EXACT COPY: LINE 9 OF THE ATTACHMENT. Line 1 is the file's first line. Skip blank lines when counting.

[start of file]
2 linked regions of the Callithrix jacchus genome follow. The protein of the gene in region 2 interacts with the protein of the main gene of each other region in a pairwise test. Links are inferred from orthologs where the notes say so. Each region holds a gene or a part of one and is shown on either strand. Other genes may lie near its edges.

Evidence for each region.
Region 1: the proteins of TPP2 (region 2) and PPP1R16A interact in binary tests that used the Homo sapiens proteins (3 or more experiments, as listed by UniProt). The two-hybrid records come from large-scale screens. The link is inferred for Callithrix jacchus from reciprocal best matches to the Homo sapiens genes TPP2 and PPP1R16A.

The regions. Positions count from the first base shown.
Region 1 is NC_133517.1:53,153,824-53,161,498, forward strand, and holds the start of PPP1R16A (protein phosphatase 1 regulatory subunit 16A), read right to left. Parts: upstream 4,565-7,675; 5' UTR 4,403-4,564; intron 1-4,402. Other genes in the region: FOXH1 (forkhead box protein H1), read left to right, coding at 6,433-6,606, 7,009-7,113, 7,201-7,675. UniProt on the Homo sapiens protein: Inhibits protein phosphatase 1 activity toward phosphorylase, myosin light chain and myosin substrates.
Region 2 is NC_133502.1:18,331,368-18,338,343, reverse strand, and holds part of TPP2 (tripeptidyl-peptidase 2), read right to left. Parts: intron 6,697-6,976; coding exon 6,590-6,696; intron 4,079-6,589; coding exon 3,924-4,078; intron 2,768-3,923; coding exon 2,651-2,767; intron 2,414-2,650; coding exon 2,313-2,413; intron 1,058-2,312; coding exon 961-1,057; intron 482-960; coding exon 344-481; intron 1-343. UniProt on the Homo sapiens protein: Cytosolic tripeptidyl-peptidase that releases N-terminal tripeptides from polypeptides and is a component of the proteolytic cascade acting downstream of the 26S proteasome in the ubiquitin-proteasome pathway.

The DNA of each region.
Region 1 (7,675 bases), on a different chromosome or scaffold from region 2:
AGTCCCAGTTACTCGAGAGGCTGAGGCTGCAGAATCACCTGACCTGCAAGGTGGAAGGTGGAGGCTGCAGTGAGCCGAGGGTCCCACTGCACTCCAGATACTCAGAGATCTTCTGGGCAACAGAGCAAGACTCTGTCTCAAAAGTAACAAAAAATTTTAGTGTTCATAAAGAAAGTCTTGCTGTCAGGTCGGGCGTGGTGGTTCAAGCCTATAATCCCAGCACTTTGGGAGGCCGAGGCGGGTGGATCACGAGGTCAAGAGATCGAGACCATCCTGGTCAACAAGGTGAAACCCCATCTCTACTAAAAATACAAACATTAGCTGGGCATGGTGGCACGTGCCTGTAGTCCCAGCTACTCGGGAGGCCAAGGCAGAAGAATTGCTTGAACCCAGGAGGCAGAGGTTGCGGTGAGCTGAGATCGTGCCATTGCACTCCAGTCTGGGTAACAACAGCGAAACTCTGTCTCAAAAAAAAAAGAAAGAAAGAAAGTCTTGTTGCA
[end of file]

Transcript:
AGTCCCAGTTACTCGAGAGGCTGAGGCTGCAGAATCACCTGACCTGCAAGGTGGAAGGTGGAGGCTGCAGTGAGCCGAGGGTCCCACTGCACTCCAGATACTCAGAGATCTTCTGGGCAACAGAGCAAGACTCTGTCTCAAAAGTAACAAAAAATTTTAGTGTTCATAAAGAAAGTCTTGCTGTCAGGTCGGGCGTGGTGGTTCAAGCCTATAATCCCAGCACTTTGGGAGGCCGAGGCGGGTGGATCACGAGGTCAAGAGATCGAGACCATCCTGGTCAACAAGGTGAAACCCCATCTCTACTAAAAATACAAACATTAGCTGGGCATGGTGGCACGTGCCTGTAGTCCCAGCTACTCGGGAGGCCAAGGCAGAAGAATTGCTTGAACCCAGGAGGCAGAGGTTGCGGTGAGCTGAGATCGTGCCATTGCACTCCAGTCTGGGTAACAACAGCGAAACTCTGTCTCAAAAAAAAAAGAAAGAAAGAAAGTCTTGTTGCA